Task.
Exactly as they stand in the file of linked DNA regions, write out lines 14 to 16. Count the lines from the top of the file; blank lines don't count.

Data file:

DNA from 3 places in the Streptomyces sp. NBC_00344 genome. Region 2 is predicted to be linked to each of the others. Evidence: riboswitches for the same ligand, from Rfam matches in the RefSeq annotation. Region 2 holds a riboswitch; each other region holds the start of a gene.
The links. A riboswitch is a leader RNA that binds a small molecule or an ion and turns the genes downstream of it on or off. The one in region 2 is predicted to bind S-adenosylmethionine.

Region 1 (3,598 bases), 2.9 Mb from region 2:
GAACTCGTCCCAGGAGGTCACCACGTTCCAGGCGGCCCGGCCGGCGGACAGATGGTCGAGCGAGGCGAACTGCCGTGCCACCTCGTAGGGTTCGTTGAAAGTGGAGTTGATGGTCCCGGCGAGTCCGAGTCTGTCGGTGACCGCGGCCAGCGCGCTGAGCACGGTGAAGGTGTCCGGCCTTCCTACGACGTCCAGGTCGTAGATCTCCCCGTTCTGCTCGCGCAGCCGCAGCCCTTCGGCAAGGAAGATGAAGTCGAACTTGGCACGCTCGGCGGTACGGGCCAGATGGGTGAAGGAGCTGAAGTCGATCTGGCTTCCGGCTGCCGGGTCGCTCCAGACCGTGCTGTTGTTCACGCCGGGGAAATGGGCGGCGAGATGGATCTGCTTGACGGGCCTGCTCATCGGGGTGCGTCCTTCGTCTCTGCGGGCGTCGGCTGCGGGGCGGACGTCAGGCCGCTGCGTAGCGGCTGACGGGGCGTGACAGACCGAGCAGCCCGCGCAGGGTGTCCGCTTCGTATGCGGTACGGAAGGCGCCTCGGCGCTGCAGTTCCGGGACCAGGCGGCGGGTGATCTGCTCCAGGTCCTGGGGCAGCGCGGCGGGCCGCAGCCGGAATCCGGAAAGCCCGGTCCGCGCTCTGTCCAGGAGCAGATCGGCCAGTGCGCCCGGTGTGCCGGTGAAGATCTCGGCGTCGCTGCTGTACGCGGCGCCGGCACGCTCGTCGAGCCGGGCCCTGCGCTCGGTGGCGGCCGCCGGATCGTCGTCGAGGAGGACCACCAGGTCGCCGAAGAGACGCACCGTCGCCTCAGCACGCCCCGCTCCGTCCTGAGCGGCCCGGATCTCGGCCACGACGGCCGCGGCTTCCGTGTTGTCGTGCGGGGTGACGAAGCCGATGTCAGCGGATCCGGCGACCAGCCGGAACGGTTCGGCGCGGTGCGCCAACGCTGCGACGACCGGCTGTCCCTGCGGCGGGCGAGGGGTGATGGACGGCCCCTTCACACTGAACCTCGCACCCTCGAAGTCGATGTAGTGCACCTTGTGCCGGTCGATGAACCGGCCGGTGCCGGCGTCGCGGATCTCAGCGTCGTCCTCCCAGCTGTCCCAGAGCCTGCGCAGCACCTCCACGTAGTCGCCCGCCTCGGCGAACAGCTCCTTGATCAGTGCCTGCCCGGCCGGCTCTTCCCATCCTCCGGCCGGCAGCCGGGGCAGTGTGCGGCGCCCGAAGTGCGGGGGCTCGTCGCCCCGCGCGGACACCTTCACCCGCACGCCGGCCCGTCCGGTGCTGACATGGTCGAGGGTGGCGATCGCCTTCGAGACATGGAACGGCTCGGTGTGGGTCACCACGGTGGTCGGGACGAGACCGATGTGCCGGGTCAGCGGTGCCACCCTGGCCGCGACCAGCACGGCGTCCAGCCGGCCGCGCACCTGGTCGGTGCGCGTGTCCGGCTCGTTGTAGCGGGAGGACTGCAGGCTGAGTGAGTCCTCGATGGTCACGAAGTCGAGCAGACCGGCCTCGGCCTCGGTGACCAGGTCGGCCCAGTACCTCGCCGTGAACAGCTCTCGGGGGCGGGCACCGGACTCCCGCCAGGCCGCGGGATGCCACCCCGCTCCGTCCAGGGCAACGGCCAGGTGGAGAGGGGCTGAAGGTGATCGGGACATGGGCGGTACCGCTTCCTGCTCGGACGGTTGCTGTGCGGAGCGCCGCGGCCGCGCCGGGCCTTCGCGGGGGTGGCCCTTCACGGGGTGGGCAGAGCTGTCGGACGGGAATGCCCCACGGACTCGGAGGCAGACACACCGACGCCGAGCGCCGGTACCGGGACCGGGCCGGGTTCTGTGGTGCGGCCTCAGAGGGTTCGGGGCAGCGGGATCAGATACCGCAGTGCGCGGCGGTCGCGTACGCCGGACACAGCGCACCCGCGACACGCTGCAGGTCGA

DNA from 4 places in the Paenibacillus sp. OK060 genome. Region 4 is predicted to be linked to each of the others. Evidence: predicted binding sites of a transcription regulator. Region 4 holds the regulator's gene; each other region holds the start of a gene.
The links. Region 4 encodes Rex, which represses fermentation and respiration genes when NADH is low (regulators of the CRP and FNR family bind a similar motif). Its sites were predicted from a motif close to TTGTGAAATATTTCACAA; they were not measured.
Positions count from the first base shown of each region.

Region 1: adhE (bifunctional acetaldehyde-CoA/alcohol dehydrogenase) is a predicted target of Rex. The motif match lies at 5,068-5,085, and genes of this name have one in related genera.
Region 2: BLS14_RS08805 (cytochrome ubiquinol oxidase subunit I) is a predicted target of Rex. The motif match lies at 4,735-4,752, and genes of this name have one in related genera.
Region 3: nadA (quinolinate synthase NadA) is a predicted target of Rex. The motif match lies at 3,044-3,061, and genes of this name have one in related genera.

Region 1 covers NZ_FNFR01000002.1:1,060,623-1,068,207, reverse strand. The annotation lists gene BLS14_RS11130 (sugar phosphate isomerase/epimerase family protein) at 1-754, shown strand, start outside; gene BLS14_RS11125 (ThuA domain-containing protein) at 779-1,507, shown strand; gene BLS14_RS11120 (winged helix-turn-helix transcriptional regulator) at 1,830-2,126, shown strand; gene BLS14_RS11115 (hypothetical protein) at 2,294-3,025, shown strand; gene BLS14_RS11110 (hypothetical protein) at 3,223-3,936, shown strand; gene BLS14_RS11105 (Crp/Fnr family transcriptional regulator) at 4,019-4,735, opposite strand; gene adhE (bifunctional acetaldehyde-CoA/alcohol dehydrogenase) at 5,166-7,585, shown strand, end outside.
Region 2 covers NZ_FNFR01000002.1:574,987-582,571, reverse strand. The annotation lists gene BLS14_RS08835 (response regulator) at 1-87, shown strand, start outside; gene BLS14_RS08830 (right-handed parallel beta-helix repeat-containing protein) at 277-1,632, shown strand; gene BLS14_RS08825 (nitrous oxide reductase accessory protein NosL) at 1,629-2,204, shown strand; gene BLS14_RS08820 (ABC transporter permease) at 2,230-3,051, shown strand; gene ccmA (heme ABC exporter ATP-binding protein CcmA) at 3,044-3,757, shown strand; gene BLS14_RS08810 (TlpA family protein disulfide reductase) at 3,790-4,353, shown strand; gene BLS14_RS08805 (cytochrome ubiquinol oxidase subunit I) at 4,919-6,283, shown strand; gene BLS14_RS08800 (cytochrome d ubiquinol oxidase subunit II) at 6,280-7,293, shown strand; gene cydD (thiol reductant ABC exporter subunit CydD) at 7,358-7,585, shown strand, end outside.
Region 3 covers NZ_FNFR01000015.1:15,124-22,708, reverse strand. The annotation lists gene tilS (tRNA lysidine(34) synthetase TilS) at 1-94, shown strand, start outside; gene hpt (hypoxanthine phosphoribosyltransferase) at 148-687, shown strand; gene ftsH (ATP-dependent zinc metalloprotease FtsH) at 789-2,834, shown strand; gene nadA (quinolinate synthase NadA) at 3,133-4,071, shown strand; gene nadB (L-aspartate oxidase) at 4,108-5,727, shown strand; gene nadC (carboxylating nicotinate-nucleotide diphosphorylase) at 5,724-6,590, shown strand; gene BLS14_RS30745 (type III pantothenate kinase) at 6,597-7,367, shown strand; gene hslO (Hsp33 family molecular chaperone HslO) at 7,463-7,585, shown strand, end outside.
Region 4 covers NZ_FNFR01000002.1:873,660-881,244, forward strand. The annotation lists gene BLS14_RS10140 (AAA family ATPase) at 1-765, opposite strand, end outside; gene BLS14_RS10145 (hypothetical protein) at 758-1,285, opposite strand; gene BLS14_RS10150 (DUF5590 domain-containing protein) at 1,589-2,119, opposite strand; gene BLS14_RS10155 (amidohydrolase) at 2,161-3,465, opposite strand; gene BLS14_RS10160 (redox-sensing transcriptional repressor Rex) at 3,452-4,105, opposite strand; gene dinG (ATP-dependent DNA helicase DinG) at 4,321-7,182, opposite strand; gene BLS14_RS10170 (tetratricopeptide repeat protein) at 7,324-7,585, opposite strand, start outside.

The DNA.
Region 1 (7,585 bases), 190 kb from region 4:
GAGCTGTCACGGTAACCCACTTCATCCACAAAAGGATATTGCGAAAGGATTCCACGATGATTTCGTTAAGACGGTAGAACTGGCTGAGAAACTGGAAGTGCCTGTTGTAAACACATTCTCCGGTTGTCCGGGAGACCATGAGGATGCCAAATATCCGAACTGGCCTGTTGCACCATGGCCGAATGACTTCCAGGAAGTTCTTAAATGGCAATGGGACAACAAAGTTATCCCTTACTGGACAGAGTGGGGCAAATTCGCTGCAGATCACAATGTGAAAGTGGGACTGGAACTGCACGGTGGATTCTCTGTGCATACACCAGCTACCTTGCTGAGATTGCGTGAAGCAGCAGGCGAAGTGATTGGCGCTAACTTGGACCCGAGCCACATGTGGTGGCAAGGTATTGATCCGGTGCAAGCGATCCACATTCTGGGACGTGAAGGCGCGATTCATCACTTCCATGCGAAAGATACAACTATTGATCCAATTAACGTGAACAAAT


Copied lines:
Region 4 covers NZ_FNFR01000002.1:873,660-881,244, forward strand. The annotation lists gene BLS14_RS10140 (AAA family ATPase) at 1-765, opposite strand, end outside; gene BLS14_RS10145 (hypothetical protein) at 758-1,285, opposite strand; gene BLS14_RS10150 (DUF5590 domain-containing protein) at 1,589-2,119, opposite strand; gene BLS14_RS10155 (amidohydrolase) at 2,161-3,465, opposite strand; gene BLS14_RS10160 (redox-sensing transcriptional repressor Rex) at 3,452-4,105, opposite strand; gene dinG (ATP-dependent DNA helicase DinG) at 4,321-7,182, opposite strand; gene BLS14_RS10170 (tetratricopeptide repeat protein) at 7,324-7,585, opposite strand, start outside.

The DNA.
Region 1 (7,585 bases), 190 kb from region 4: